Monday, February 07, 2011

Crafty People

A few years back I used to book tables at Craft Fairs in the area. It was a relatively cheap way of getting some of my work in front of people and hopefully make some sales.

It was spectacularly unsuccessful.

Almost the only things I sold were bought by other stall-holders who took pity on me.

Having said that, though, it was a lot of fun and I made some good friends.

Recently I went to a Gallery Talk by Laura Thomas at a woven textile exhibition at Craft In The Bay, Cardiff. It was a fascinating insight into Craftspeople who are working at the boundary of craft and art.

This has coincided with me acquiring a market research report on “Crafts In The UK”.

I’ve picked out some of the main points and added a bit of personal comment.

Market Value
It seems that craft has started to lose its image as hobby and become a large retail industry turning over around £400 million annually. However, in the last few years sales have declined and several craft fairs and exhibitions have been cancelled or are experiencing difficulties. For those that keep going visitor numbers are down but there has been an increase in ‘spend per visitor’. This could be good news in that the price of good quality hand-made crafts could be increased to compensate for the increased cost of hall, stall and table hire.

Business Premises
Another factor holding back the development of craft businesses’ is a lack of workshop and gallery space. This is a problem I’ve discussed numerous times with crafters in Wales. A positive way forward would be to pool skills and resources in an ‘art and craft collective’ such as Dragon Artists & Makers. With regard to premises, in April 2009 the government launched an initiative worth 3 million designed to turn empty shops into arts and crafts galleries and exhibition spaces with provision for temporary leases and special planning application waivers.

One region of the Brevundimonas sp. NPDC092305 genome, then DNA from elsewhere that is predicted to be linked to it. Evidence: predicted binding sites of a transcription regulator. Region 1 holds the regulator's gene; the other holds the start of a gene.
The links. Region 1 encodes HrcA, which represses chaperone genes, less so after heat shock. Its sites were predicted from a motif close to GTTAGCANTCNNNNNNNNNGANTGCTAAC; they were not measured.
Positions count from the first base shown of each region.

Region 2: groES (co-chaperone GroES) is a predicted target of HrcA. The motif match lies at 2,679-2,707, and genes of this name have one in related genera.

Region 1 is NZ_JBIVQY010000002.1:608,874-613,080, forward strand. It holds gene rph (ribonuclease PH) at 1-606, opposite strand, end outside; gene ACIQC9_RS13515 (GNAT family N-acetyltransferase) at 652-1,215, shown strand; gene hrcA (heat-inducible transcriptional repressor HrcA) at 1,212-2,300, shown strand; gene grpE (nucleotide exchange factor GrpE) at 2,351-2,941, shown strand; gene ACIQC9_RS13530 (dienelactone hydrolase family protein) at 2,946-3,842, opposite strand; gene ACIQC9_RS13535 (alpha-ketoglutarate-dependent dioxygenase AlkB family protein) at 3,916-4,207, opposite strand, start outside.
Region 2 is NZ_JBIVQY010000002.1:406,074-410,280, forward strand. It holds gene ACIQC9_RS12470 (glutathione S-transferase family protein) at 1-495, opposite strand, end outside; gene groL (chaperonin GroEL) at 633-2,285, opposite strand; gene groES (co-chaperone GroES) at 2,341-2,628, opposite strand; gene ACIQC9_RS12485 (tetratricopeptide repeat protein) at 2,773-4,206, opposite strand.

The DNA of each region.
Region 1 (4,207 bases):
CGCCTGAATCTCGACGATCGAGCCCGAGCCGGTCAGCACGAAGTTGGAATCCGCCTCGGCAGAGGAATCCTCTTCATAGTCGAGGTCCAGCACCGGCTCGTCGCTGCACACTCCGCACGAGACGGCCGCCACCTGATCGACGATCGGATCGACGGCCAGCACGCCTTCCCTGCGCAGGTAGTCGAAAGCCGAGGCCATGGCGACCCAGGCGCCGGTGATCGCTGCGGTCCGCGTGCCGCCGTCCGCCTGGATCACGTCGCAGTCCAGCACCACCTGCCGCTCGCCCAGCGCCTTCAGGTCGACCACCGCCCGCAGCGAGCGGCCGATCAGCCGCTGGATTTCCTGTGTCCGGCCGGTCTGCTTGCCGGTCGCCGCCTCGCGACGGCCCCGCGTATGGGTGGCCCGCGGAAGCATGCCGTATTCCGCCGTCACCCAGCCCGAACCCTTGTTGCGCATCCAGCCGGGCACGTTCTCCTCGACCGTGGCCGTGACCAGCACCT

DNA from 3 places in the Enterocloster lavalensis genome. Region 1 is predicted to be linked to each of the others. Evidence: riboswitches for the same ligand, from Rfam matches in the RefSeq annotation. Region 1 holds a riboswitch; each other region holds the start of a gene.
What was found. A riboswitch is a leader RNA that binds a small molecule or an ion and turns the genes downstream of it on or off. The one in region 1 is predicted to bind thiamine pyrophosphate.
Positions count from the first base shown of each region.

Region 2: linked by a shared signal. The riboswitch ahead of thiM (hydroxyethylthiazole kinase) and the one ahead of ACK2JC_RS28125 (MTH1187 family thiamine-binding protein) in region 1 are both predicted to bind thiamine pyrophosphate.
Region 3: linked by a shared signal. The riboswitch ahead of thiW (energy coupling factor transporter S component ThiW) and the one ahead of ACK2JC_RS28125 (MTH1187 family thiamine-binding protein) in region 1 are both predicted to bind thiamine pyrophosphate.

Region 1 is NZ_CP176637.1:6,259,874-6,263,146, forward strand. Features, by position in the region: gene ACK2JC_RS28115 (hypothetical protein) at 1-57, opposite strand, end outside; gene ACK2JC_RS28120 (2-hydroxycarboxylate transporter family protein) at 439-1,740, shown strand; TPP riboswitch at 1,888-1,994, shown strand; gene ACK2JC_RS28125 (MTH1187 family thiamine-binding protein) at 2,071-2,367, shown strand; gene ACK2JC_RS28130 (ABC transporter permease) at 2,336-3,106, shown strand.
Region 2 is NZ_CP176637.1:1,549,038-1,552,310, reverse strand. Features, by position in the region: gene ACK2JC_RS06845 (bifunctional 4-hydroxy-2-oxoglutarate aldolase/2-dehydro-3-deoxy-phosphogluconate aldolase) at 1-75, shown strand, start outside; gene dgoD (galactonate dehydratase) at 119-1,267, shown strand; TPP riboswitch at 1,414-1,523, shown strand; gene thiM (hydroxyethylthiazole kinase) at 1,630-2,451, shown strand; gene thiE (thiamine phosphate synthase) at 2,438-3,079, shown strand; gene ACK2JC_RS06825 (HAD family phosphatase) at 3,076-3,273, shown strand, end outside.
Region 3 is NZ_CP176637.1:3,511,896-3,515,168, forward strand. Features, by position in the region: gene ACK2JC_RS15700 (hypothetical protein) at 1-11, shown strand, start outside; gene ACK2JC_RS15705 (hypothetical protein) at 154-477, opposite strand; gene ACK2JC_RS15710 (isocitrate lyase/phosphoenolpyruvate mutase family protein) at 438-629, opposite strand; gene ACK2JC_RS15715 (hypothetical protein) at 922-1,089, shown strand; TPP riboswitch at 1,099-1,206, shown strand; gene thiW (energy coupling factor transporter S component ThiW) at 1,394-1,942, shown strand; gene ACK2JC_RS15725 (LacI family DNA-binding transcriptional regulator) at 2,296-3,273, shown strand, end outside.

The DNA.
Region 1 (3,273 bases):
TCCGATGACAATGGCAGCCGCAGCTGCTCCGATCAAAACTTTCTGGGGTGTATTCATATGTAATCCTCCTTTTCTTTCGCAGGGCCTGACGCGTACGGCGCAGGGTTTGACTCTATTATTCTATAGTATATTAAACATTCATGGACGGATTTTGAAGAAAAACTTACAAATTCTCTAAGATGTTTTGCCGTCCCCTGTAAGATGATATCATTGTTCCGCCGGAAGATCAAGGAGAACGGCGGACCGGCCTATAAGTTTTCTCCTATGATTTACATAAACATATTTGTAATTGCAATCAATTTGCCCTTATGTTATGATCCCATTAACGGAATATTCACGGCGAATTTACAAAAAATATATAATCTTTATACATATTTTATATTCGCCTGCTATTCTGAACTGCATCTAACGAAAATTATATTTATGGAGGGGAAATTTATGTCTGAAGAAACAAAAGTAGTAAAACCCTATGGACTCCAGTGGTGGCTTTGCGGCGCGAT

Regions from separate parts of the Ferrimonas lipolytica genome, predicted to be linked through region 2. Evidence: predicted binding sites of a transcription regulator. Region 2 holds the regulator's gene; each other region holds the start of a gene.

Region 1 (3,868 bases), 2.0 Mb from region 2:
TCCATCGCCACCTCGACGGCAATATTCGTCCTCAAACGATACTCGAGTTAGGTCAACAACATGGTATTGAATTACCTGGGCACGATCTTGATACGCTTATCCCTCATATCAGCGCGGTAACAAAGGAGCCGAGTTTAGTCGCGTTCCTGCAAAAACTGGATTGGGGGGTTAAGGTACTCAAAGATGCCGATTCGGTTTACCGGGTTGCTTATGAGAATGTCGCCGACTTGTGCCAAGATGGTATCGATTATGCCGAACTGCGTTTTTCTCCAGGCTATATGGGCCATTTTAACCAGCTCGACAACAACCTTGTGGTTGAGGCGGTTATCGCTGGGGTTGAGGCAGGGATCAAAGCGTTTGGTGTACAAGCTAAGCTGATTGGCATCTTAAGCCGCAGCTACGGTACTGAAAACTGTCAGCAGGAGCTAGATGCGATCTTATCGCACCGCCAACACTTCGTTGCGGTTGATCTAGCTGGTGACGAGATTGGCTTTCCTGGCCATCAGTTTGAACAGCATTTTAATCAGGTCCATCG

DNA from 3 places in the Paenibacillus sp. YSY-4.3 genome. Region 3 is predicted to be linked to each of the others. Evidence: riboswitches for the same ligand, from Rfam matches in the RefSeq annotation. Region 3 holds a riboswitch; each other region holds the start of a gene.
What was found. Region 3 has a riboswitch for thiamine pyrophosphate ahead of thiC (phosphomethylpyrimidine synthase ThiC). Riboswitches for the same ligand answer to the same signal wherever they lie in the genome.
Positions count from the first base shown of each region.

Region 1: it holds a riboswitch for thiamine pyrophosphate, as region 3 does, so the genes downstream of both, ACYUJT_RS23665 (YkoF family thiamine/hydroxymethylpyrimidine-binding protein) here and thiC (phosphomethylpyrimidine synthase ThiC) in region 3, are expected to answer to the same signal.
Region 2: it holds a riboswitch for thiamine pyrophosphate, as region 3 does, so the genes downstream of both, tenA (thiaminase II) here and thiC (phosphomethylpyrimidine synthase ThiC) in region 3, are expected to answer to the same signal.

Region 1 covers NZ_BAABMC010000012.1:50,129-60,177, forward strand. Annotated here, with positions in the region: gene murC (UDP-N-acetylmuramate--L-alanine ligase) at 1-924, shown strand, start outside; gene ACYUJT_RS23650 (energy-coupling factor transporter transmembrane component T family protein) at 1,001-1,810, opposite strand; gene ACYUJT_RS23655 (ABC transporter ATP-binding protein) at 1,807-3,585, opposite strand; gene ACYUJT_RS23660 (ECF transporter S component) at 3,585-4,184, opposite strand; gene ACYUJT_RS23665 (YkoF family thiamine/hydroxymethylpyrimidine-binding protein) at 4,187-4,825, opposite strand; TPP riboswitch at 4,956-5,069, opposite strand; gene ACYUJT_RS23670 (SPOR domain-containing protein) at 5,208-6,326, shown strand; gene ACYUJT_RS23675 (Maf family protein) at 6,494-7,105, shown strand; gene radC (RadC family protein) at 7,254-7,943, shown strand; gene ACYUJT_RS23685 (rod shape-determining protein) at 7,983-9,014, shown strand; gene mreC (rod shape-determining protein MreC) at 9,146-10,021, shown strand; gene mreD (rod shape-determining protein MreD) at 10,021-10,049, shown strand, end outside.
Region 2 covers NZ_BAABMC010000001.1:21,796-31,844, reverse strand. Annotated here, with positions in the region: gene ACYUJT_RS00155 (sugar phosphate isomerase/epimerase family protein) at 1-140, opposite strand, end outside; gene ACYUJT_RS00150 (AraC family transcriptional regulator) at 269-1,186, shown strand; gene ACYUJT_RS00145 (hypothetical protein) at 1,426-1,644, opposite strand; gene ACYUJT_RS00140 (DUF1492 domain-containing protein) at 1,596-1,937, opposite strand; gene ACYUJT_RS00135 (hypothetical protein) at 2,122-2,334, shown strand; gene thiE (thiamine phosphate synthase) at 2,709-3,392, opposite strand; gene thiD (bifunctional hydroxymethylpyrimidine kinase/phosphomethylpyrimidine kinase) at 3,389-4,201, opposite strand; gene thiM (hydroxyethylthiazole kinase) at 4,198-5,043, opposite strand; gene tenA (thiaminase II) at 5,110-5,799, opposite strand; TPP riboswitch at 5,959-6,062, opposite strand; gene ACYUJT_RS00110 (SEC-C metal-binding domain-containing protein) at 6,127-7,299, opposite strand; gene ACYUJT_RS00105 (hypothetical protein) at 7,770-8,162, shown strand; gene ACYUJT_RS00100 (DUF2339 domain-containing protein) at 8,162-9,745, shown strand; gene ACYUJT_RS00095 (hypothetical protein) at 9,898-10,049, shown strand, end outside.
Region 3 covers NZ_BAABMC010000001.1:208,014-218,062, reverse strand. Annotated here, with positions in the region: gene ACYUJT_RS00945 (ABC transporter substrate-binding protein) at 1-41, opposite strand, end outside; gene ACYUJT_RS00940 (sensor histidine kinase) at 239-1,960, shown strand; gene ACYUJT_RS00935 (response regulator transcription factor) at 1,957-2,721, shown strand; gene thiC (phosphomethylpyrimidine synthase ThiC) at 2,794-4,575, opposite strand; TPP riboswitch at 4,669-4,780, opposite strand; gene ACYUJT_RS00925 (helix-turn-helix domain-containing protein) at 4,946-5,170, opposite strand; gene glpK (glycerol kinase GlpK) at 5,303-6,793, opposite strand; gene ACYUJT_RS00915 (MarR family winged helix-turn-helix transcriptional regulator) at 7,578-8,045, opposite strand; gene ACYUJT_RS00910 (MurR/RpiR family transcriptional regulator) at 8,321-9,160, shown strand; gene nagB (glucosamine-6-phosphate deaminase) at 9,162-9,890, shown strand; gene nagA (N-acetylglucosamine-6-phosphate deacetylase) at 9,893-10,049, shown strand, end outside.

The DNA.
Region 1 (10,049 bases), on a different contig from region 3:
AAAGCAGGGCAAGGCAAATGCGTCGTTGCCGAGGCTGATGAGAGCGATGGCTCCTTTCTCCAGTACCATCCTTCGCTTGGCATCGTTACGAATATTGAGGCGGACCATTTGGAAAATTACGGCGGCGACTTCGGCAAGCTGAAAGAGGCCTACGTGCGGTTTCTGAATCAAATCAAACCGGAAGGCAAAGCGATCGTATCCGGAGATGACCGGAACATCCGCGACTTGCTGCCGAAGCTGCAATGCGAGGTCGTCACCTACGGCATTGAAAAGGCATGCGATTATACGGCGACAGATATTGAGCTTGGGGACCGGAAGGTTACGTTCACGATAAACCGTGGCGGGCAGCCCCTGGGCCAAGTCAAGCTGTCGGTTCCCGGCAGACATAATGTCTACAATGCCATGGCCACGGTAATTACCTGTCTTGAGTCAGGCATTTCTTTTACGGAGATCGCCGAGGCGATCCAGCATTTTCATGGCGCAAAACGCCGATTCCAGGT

Sales
The most popular crafts being produced are jewellery, paper crafts and textiles.
• Sales of jewellery remain strong with the market responding well to innovative design.
• Paper crafts are being produced in increasing numbers so there’s a lot of competition. Apparently card-making is the most popular craft hobby in the UK!
• The craft textile industry is interesting. Get this … John Lewis reported that sales of sewing machines have gone up by 34% as people ‘make do and mend’. They also report that sales of clothing have dropped by 2% but sales of buttons have jumped by 42% (I love that statistic!)

Trends
The report identifies some emerging trends:
• Online sales are growing through personal websites, eBay (where a quarter of a million craft items are for sale), and sites such as www.folksy.com, www.etsy.com and www.misi.co.uk.
• Crafts made from recycled and eco-friendly crafts are increasingly popular with firms such a petitartisdan.com supplying eco-friendly craft supplies.
• An interesting trend is for customers to learn crafts and create their own items rather than buy them from retailers and makers. There is an increasing demand for lessons, courses, workshops, training and craft parties. Groups like Craft Guerrillas have been pioneering this trend.

Finally, there’s a very good Government portal that offers arts and crafts people advice and guidance on working in the industry – www.creative-choices.co.uk

If you’re interested in following up on some of this data then here are some organisations and publications you can check out:

Trade associations and Professional Bodies